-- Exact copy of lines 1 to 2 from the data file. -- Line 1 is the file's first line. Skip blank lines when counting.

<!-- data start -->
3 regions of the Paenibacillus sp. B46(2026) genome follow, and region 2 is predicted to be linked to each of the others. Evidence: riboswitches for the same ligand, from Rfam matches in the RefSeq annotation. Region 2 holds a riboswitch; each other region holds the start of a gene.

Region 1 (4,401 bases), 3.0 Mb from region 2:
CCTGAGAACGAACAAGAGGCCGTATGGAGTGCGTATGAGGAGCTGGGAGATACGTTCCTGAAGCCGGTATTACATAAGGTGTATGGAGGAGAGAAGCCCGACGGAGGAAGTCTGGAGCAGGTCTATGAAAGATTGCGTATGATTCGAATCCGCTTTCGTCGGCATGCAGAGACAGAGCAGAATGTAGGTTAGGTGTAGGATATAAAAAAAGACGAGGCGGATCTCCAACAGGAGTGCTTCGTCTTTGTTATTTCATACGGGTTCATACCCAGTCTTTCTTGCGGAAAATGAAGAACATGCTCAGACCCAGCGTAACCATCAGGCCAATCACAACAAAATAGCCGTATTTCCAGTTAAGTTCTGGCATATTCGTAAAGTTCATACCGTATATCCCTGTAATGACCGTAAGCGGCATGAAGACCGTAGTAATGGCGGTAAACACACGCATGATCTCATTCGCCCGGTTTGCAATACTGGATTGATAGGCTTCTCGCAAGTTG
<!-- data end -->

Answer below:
3 regions of the Paenibacillus sp. B46(2026) genome follow, and region 2 is predicted to be linked to each of the others. Evidence: riboswitches for the same ligand, from Rfam matches in the RefSeq annotation. Region 2 holds a riboswitch; each other region holds the start of a gene.

Region 1 (4,401 bases), 3.0 Mb from region 2: